Elizabeth Holmes says she’s working on new inventions but admits ‘mistakes’ in first interview post trial

Elizabeth Holmes has said she is working on new healthcare-related inventions and will continue to do so behind bars in a new interview after a high-profile trial that saw her getting convicted and jailed on fraud charges.

In an interview to The New York Times, the former chief executive of Theranos admitted to making “many mistakes”.

“I made so many mistakes and there was so much I didn’t know and understand, and I feel like when you do it wrong, it’s like you really internalise it in a deep way,” Holmes was quoted as saying to the newspaper.

“I still dream about being able to contribute in that space. I still feel the same calling to it as I always did and I still think the need is there.”

The interview has come under backlash on social media and The New York Times has been accused of offering the ex-CEO, convicted on multiple counts of defrauding investors in her blood-testing start-up, a chance of embellishing her image through the interview.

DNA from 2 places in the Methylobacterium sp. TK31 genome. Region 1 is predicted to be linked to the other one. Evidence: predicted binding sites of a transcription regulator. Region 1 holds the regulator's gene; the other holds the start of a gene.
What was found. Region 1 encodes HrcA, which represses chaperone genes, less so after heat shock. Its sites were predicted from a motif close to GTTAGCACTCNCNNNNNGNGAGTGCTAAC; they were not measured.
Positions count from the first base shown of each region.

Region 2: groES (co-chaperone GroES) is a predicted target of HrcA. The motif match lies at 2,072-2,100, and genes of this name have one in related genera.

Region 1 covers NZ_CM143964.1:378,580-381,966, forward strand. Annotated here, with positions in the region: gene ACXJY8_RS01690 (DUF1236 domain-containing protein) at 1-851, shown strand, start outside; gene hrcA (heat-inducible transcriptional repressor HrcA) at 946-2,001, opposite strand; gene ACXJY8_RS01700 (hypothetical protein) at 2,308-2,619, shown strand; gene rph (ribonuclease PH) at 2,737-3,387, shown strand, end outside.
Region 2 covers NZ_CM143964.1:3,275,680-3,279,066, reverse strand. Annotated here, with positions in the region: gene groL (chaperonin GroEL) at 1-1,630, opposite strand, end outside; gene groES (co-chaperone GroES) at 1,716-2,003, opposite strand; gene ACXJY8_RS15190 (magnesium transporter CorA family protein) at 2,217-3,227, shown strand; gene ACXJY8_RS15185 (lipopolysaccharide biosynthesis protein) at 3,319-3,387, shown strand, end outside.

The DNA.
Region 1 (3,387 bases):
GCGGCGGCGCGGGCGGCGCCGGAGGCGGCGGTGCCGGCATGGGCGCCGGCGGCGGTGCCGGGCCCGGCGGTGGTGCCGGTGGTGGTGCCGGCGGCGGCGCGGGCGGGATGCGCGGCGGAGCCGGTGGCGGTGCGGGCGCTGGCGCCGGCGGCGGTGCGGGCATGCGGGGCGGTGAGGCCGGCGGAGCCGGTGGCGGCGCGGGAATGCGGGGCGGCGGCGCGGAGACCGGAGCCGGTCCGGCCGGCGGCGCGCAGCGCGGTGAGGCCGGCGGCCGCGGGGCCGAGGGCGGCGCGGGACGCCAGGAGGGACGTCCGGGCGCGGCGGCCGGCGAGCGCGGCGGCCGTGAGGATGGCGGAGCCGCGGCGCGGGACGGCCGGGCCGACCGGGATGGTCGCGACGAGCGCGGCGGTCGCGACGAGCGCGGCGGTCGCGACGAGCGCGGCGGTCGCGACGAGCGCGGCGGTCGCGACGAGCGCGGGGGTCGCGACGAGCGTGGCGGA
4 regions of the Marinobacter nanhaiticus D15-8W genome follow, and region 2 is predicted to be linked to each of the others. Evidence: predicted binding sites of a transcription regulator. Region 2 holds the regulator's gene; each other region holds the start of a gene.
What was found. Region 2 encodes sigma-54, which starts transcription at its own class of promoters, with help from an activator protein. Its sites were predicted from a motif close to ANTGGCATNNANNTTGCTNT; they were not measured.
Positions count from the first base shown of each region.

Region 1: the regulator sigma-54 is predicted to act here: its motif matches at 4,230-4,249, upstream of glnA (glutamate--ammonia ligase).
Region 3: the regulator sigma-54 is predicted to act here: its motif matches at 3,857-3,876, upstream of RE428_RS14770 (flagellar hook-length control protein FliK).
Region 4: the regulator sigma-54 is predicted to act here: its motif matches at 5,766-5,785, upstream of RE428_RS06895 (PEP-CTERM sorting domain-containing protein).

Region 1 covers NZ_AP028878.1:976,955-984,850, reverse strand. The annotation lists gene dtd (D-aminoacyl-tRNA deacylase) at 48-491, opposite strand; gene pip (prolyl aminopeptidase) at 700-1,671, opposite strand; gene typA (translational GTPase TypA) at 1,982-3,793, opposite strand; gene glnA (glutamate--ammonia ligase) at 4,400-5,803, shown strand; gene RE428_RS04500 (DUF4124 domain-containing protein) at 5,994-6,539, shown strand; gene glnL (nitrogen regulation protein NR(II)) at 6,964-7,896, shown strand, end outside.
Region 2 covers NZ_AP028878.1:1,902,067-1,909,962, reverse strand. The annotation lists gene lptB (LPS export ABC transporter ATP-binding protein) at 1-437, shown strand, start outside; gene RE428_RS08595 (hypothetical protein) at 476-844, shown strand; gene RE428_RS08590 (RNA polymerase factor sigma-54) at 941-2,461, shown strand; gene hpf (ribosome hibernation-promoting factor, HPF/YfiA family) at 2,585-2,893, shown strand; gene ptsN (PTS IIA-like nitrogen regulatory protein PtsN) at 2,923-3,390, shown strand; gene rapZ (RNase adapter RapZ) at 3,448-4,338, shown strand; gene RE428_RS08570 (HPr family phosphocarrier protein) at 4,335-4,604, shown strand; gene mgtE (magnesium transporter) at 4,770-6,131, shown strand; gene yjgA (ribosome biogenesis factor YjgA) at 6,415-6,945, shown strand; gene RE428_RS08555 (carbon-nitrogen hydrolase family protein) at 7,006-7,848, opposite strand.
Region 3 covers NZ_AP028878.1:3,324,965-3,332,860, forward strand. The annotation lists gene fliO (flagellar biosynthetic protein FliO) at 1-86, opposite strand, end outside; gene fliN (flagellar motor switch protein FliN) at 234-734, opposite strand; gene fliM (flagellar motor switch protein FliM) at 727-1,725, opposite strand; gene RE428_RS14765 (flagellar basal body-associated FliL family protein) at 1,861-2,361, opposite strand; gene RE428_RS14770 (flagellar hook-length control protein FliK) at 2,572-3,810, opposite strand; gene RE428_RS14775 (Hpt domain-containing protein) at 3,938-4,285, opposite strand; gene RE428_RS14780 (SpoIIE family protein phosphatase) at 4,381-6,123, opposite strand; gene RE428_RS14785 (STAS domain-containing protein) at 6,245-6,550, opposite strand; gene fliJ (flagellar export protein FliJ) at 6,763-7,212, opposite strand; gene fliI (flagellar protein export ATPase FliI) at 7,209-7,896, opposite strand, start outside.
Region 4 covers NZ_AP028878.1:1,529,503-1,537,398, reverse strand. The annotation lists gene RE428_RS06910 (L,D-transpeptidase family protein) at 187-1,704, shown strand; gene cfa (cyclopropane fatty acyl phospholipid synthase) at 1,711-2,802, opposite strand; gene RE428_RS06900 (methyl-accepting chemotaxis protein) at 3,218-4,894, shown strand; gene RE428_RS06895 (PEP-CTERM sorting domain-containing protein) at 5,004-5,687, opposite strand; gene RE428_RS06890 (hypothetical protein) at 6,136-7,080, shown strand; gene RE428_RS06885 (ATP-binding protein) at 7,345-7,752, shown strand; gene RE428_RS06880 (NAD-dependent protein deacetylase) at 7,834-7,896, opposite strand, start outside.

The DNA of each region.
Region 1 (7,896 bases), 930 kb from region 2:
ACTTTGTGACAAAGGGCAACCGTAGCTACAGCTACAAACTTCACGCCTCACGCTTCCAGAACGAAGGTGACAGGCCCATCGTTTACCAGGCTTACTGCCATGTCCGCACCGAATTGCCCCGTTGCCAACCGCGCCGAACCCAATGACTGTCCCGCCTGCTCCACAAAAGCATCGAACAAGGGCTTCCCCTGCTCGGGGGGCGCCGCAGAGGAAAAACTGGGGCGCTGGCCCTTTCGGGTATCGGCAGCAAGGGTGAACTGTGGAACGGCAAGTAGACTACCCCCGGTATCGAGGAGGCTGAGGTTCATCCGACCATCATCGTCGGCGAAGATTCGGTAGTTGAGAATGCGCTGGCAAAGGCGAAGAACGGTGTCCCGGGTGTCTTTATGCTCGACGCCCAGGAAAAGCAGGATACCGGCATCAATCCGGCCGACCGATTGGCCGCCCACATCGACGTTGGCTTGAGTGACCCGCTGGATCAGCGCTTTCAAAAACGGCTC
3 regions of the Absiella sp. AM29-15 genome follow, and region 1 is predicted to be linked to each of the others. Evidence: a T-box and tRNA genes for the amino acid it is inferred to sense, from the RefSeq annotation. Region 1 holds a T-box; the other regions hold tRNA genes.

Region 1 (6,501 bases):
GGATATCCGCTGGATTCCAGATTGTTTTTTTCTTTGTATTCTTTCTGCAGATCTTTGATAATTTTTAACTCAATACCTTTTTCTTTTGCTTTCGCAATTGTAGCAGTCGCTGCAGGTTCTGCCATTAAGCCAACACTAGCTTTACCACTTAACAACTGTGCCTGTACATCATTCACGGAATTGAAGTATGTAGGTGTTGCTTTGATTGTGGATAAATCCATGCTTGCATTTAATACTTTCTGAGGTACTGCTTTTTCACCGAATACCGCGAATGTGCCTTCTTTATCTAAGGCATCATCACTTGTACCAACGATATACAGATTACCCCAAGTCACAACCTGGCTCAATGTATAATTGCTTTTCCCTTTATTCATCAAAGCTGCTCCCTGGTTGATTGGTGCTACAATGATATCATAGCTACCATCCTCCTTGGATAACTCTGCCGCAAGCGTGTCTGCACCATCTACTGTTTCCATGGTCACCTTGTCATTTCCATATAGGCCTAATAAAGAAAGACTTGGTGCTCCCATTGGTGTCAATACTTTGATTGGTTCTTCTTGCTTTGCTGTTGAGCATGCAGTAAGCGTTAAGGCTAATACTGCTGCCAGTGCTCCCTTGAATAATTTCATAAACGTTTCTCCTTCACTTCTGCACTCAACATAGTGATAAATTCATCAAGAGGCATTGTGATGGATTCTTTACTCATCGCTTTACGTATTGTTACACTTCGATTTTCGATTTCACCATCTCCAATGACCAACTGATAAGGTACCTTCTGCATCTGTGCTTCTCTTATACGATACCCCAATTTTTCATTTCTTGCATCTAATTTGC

In the interview, Holmes admitted she put up appearances during her time at Theranos so she could be taken seriously.

“I believed it would be how I would be good at business and taken seriously and not taken as a little girl or a girl who didn’t have good technical ideas,” she said.

“Maybe people picked up on that not being authentic since it wasn’t.”

Earlier last month, Holmes delayed starting her prison sentence for defrauding Silicon Valley investors by filing yet another appeal over her conviction.

She had been due to self-report to a prison camp on 27 April to begin the 11.25-year sentence she was handed after a jury convicted her on multiple counts related to her fraudulent blood-testing start-up.

Her lawyers informed US district judge Edward Davila that instead of entering prison she appealed a decision he made earlier in April ordering her to begin her sentence.

Holmes, 39, has two young children, the first of whom was born before her 2021 fraud trial and the second who was born after her November sentencing. She was found guilty in January 2022 on four of 11 charges that she defrauded Theranos investors out of more than $100m.

Holmes started Theranos after dropping out of Stanford University at age 19, but the company collapsed in 2018 after it was revealed that its technology did not work.